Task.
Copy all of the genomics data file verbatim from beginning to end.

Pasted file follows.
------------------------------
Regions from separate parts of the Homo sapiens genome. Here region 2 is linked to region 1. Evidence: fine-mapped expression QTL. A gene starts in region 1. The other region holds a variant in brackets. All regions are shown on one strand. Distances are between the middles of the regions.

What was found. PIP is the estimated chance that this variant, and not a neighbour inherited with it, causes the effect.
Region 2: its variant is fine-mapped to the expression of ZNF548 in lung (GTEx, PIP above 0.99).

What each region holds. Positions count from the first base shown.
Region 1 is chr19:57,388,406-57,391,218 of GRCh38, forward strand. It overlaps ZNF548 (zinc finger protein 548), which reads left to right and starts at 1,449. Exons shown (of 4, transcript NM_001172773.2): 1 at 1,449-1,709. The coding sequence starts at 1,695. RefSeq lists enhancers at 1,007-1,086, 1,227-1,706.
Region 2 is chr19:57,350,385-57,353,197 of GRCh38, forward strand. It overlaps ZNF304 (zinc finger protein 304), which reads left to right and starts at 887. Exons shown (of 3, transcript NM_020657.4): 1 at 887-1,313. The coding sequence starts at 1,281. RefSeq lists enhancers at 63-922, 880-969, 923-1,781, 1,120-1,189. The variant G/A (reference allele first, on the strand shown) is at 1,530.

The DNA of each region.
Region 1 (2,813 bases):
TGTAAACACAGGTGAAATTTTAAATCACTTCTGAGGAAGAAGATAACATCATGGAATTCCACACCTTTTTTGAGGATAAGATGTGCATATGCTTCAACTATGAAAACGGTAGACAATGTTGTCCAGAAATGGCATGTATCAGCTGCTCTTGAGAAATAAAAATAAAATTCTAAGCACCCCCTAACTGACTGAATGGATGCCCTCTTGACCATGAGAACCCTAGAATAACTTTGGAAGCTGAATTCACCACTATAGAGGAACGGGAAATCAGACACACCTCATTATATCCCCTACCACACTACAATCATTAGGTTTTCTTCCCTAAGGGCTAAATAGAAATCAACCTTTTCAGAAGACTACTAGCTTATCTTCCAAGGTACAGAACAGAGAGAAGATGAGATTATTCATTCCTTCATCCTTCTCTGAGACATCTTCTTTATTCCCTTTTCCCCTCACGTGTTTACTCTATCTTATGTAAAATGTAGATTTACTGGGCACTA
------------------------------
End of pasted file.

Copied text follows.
Regions from separate parts of the Homo sapiens genome. Here region 2 is linked to region 1. Evidence: fine-mapped expression QTL. A gene starts in region 1. The other region holds a variant in brackets. All regions are shown on one strand. Distances are between the middles of the regions.

What was found. PIP is the estimated chance that this variant, and not a neighbour inherited with it, causes the effect.
Region 2: its variant is fine-mapped to the expression of ZNF548 in lung (GTEx, PIP above 0.99).

What each region holds. Positions count from the first base shown.
Region 1 is chr19:57,388,406-57,391,218 of GRCh38, forward strand. It overlaps ZNF548 (zinc finger protein 548), which reads left to right and starts at 1,449. Exons shown (of 4, transcript NM_001172773.2): 1 at 1,449-1,709. The coding sequence starts at 1,695. RefSeq lists enhancers at 1,007-1,086, 1,227-1,706.
Region 2 is chr19:57,350,385-57,353,197 of GRCh38, forward strand. It overlaps ZNF304 (zinc finger protein 304), which reads left to right and starts at 887. Exons shown (of 3, transcript NM_020657.4): 1 at 887-1,313. The coding sequence starts at 1,281. RefSeq lists enhancers at 63-922, 880-969, 923-1,781, 1,120-1,189. The variant G/A (reference allele first, on the strand shown) is at 1,530.

The DNA of each region.
Region 1 (2,813 bases):
TGTAAACACAGGTGAAATTTTAAATCACTTCTGAGGAAGAAGATAACATCATGGAATTCCACACCTTTTTTGAGGATAAGATGTGCATATGCTTCAACTATGAAAACGGTAGACAATGTTGTCCAGAAATGGCATGTATCAGCTGCTCTTGAGAAATAAAAATAAAATTCTAAGCACCCCCTAACTGACTGAATGGATGCCCTCTTGACCATGAGAACCCTAGAATAACTTTGGAAGCTGAATTCACCACTATAGAGGAACGGGAAATCAGACACACCTCATTATATCCCCTACCACACTACAATCATTAGGTTTTCTTCCCTAAGGGCTAAATAGAAATCAACCTTTTCAGAAGACTACTAGCTTATCTTCCAAGGTACAGAACAGAGAGAAGATGAGATTATTCATTCCTTCATCCTTCTCTGAGACATCTTCTTTATTCCCTTTTCCCCTCACGTGTTTACTCTATCTTATGTAAAATGTAGATTTACTGGGCACTA